Companionship May Help Chimps Chill Out

No chimp is an island, chimpanzees exhibit fewer signs of stress when they are surrounded by “bond partners”—individuals with whom they share a strong social relationship—even when facing dangerous or otherwise stressful scenarios. “We believe humans are very special because they can have these interesting relationships between each other that last over the years,” study coauthor Roman Wittig, a primatologist at the Max Planck Institute for Evolutionary Biology in Leipzig, Germany, told The Christian Science Monitor. “The feeling of good friendship, of strong bonds is something that chimpanzees can feel, too.” While experts still debate whether non-human animals can display true empathy, seemingly altruistic behavior is well-documented in chimpanzees. One prior study even found that chimpanzees are capable of comforting their bond partners, and displaying as much apparent empathy as human children.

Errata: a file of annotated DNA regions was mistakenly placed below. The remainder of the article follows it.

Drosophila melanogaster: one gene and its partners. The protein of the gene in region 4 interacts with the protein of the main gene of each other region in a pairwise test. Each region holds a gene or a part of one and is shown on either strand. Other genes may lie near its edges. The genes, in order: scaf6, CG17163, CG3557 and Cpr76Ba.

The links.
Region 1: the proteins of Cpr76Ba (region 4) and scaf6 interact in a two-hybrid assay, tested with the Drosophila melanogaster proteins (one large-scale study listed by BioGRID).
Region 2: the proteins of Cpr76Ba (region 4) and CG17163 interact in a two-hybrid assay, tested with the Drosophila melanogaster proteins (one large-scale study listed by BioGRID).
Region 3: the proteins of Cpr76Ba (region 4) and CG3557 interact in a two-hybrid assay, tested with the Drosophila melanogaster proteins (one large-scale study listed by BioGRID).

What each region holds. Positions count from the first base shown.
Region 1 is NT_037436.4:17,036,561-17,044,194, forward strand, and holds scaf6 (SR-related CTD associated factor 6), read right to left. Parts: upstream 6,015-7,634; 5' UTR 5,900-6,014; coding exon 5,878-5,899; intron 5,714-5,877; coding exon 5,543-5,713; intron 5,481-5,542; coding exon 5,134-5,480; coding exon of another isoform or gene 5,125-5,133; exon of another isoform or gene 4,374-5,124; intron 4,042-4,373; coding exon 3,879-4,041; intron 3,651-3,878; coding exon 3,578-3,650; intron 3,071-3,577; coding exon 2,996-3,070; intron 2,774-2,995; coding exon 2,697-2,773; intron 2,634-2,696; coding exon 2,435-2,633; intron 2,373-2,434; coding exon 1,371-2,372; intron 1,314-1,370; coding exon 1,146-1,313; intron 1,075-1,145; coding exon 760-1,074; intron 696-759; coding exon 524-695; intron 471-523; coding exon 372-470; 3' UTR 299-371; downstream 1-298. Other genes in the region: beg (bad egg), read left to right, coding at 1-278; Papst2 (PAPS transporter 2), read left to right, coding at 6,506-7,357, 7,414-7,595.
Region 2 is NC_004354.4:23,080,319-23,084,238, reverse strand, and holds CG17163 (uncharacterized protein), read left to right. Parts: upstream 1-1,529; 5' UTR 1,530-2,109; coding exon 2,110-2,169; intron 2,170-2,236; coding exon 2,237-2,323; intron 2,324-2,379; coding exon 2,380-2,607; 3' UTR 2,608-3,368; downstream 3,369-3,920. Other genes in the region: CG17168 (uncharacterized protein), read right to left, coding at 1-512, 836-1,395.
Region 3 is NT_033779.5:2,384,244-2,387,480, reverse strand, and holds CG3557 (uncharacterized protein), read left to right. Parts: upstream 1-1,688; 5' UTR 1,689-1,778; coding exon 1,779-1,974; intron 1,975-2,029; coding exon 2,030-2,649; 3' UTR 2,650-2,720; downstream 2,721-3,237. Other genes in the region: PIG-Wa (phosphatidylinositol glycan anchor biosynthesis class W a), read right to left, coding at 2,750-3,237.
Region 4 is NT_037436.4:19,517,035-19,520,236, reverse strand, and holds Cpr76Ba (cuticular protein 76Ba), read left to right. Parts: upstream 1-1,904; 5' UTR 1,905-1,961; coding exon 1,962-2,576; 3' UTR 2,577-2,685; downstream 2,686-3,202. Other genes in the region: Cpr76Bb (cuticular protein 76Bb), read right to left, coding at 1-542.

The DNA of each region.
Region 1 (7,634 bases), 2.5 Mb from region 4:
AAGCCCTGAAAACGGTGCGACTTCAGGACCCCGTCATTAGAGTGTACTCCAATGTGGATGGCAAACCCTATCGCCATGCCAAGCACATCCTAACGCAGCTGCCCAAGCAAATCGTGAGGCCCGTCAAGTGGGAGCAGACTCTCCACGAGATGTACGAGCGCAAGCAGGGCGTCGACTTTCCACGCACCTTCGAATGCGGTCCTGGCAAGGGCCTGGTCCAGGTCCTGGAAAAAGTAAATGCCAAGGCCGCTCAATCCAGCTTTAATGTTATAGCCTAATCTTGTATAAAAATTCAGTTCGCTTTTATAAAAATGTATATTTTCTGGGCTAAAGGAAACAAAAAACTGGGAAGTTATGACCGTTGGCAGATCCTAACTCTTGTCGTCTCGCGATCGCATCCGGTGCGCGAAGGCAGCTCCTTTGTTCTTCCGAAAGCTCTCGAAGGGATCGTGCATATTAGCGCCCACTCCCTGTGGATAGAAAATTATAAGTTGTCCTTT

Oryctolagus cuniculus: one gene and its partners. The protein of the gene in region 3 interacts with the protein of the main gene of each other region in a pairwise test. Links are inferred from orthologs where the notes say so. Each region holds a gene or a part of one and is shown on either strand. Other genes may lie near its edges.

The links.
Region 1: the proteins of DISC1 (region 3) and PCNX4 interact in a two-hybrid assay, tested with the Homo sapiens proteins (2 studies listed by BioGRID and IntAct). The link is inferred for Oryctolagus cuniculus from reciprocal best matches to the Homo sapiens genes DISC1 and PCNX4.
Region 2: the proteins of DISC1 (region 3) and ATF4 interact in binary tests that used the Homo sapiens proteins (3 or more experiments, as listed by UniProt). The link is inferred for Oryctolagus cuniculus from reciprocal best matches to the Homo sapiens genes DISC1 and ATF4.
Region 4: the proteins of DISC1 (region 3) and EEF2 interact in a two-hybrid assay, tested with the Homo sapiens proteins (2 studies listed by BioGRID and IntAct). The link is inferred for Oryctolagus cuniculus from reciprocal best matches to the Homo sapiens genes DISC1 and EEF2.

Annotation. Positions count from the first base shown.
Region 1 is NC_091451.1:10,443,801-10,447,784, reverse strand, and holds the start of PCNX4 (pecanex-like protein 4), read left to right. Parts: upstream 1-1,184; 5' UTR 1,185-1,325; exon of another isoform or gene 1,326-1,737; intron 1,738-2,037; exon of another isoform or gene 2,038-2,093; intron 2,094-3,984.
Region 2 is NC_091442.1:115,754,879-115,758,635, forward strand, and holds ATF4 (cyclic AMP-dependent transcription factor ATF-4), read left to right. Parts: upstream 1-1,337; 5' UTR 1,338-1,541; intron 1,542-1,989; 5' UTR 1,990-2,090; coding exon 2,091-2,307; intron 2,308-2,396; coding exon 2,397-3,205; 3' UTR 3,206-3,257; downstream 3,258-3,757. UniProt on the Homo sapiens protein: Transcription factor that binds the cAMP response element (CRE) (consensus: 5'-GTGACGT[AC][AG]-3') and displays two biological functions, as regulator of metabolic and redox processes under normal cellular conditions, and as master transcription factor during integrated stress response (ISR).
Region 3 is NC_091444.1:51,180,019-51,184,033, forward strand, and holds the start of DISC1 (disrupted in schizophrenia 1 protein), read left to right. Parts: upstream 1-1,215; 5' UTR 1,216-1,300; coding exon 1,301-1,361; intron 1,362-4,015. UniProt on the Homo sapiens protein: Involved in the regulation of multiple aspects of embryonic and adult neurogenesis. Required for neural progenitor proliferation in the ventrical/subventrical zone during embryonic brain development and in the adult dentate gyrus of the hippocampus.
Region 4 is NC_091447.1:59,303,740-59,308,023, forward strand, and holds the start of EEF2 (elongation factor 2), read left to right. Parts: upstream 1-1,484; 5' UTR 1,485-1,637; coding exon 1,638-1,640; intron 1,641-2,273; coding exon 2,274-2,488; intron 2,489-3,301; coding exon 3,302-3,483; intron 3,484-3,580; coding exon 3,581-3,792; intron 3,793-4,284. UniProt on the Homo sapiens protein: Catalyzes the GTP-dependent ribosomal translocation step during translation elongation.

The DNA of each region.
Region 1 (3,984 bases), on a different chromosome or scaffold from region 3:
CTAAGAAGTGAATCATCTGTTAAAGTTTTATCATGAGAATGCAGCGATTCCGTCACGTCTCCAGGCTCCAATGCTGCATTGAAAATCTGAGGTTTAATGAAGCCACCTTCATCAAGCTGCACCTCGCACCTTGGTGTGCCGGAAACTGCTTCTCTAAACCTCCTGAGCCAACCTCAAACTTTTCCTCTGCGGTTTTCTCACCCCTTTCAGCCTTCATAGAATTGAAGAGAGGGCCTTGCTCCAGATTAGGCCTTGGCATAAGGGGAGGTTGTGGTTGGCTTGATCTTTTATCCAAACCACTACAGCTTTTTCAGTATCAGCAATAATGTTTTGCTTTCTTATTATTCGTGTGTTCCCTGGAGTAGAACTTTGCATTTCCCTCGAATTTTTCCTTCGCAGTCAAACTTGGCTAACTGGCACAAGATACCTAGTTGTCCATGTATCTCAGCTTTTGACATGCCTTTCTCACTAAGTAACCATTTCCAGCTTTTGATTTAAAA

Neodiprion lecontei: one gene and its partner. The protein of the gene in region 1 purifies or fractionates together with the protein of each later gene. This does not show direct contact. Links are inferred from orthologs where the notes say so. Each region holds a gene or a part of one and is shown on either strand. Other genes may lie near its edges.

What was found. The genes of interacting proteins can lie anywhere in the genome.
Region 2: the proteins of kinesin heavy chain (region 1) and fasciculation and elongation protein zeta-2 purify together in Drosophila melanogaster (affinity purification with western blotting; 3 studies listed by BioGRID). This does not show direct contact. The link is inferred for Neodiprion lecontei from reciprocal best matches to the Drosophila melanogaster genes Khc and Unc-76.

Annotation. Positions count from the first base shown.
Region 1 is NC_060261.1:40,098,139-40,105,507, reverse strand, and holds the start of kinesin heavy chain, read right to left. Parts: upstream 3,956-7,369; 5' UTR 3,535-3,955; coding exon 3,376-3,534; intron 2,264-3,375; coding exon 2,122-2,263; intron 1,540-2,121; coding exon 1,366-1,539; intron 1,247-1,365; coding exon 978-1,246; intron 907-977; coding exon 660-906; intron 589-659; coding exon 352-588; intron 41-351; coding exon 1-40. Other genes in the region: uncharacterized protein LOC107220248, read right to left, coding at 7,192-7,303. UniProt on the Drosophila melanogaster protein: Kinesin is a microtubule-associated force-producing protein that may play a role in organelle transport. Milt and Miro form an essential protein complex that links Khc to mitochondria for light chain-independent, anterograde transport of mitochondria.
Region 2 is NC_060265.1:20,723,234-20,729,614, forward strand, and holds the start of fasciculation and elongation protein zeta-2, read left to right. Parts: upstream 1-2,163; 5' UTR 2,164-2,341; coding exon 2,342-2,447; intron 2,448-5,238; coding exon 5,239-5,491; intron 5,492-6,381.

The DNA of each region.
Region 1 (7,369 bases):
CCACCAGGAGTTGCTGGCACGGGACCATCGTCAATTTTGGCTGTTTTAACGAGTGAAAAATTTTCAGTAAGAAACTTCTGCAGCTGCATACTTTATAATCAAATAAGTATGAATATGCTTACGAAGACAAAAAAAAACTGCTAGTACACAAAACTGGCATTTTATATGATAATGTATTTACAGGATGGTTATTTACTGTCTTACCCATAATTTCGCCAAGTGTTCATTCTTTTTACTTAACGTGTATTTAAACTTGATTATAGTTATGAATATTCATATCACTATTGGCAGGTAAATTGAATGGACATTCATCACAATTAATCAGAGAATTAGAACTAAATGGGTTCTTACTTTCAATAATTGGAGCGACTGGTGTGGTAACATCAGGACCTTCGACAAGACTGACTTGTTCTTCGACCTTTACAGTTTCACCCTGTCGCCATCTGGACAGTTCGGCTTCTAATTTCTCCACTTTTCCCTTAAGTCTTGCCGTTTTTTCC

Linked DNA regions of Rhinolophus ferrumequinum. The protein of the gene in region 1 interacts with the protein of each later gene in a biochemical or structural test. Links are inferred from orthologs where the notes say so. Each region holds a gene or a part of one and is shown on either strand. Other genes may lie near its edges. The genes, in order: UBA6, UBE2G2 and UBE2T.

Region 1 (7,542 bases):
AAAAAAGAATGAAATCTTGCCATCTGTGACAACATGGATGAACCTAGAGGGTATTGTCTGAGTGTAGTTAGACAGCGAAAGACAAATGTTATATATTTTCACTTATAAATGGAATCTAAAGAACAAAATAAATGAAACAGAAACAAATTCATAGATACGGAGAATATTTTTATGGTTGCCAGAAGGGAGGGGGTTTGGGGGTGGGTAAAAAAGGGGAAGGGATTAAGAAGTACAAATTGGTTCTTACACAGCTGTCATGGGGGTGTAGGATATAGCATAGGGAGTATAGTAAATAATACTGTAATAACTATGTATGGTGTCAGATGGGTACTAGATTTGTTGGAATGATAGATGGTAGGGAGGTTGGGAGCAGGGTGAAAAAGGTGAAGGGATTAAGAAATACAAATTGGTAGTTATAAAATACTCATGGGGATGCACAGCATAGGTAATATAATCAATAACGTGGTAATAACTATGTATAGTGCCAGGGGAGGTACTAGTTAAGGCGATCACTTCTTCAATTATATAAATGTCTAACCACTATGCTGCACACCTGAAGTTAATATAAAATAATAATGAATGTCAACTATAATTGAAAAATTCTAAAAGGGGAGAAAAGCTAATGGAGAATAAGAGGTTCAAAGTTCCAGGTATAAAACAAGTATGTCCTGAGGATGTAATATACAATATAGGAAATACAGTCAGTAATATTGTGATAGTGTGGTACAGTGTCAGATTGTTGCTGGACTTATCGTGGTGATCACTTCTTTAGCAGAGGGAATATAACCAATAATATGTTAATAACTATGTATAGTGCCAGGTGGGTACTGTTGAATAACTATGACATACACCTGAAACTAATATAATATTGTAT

Read also: Social support reduces stress hormone levels in wild chimpanzees across stressful events and everyday affiliations

About Giorgio Bertini

Research Professor. Founder Director at Learning Change Project - Research on society, culture, art, neuroscience, cognition, critical thinking, intelligence, creativity, autopoiesis, self-organization, rhizomes, complexity, systems, networks, leadership, sustainability, thinkers, futures ++
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